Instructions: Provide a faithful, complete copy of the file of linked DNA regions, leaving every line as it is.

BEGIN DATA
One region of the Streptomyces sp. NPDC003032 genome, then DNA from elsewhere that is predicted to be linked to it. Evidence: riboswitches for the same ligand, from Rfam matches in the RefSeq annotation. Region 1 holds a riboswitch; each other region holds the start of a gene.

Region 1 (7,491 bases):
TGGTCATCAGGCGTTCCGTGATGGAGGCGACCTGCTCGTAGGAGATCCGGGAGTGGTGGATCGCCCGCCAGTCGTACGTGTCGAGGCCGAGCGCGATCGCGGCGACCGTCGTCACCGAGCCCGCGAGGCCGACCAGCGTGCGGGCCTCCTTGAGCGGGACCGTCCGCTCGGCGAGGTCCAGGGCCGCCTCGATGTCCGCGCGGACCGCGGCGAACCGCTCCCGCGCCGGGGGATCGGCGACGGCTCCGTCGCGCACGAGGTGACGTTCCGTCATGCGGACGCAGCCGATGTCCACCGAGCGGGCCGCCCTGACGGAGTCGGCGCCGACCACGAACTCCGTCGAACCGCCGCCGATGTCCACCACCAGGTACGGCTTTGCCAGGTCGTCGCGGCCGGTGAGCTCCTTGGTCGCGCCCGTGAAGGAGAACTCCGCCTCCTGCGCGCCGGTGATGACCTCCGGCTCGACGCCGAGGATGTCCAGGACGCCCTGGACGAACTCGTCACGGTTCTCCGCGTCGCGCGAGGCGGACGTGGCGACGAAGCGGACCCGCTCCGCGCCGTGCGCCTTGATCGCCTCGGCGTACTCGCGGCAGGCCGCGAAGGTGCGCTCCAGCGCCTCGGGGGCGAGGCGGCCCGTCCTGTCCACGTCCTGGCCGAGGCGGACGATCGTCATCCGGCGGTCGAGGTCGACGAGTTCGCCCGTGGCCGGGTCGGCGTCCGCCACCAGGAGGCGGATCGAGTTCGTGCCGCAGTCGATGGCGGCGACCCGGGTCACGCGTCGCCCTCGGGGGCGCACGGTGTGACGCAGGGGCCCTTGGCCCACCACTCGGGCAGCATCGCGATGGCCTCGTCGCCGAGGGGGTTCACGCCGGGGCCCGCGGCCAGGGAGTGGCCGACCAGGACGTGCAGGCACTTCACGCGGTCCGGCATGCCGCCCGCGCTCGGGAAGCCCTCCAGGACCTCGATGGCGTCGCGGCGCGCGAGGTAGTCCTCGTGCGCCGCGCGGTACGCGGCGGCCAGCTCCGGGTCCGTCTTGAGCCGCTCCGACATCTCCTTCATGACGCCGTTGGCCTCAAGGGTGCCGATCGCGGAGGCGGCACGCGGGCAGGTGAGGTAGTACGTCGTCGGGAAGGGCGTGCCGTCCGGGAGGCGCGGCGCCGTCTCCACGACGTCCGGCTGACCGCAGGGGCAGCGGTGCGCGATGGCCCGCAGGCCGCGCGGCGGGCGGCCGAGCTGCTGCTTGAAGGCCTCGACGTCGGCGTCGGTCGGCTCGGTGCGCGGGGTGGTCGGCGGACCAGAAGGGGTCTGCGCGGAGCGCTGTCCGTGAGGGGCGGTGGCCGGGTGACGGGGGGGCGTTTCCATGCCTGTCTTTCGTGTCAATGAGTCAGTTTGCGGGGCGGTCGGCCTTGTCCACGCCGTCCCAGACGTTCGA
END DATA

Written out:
One region of the Streptomyces sp. NPDC003032 genome, then DNA from elsewhere that is predicted to be linked to it. Evidence: riboswitches for the same ligand, from Rfam matches in the RefSeq annotation. Region 1 holds a riboswitch; each other region holds the start of a gene.

Region 1 (7,491 bases):
TGGTCATCAGGCGTTCCGTGATGGAGGCGACCTGCTCGTAGGAGATCCGGGAGTGGTGGATCGCCCGCCAGTCGTACGTGTCGAGGCCGAGCGCGATCGCGGCGACCGTCGTCACCGAGCCCGCGAGGCCGACCAGCGTGCGGGCCTCCTTGAGCGGGACCGTCCGCTCGGCGAGGTCCAGGGCCGCCTCGATGTCCGCGCGGACCGCGGCGAACCGCTCCCGCGCCGGGGGATCGGCGACGGCTCCGTCGCGCACGAGGTGACGTTCCGTCATGCGGACGCAGCCGATGTCCACCGAGCGGGCCGCCCTGACGGAGTCGGCGCCGACCACGAACTCCGTCGAACCGCCGCCGATGTCCACCACCAGGTACGGCTTTGCCAGGTCGTCGCGGCCGGTGAGCTCCTTGGTCGCGCCCGTGAAGGAGAACTCCGCCTCCTGCGCGCCGGTGATGACCTCCGGCTCGACGCCGAGGATGTCCAGGACGCCCTGGACGAACTCGTCACGGTTCTCCGCGTCGCGCGAGGCGGACGTGGCGACGAAGCGGACCCGCTCCGCGCCGTGCGCCTTGATCGCCTCGGCGTACTCGCGGCAGGCCGCGAAGGTGCGCTCCAGCGCCTCGGGGGCGAGGCGGCCCGTCCTGTCCACGTCCTGGCCGAGGCGGACGATCGTCATCCGGCGGTCGAGGTCGACGAGTTCGCCCGTGGCCGGGTCGGCGTCCGCCACCAGGAGGCGGATCGAGTTCGTGCCGCAGTCGATGGCGGCGACCCGGGTCACGCGTCGCCCTCGGGGGCGCACGGTGTGACGCAGGGGCCCTTGGCCCACCACTCGGGCAGCATCGCGATGGCCTCGTCGCCGAGGGGGTTCACGCCGGGGCCCGCGGCCAGGGAGTGGCCGACCAGGACGTGCAGGCACTTCACGCGGTCCGGCATGCCGCCCGCGCTCGGGAAGCCCTCCAGGACCTCGATGGCGTCGCGGCGCGCGAGGTAGTCCTCGTGCGCCGCGCGGTACGCGGCGGCCAGCTCCGGGTCCGTCTTGAGCCGCTCCGACATCTCCTTCATGACGCCGTTGGCCTCAAGGGTGCCGATCGCGGAGGCGGCACGCGGGCAGGTGAGGTAGTACGTCGTCGGGAAGGGCGTGCCGTCCGGGAGGCGCGGCGCCGTCTCCACGACGTCCGGCTGACCGCAGGGGCAGCGGTGCGCGATGGCCCGCAGGCCGCGCGGCGGGCGGCCGAGCTGCTGCTTGAAGGCCTCGACGTCGGCGTCGGTCGGCTCGGTGCGCGGGGTGGTCGGCGGACCAGAAGGGGTCTGCGCGGAGCGCTGTCCGTGAGGGGCGGTGGCCGGGTGACGGGGGGGCGTTTCCATGCCTGTCTTTCGTGTCAATGAGTCAGTTTGCGGGGCGGTCGGCCTTGTCCACGCCGTCCCAGACGTTCGA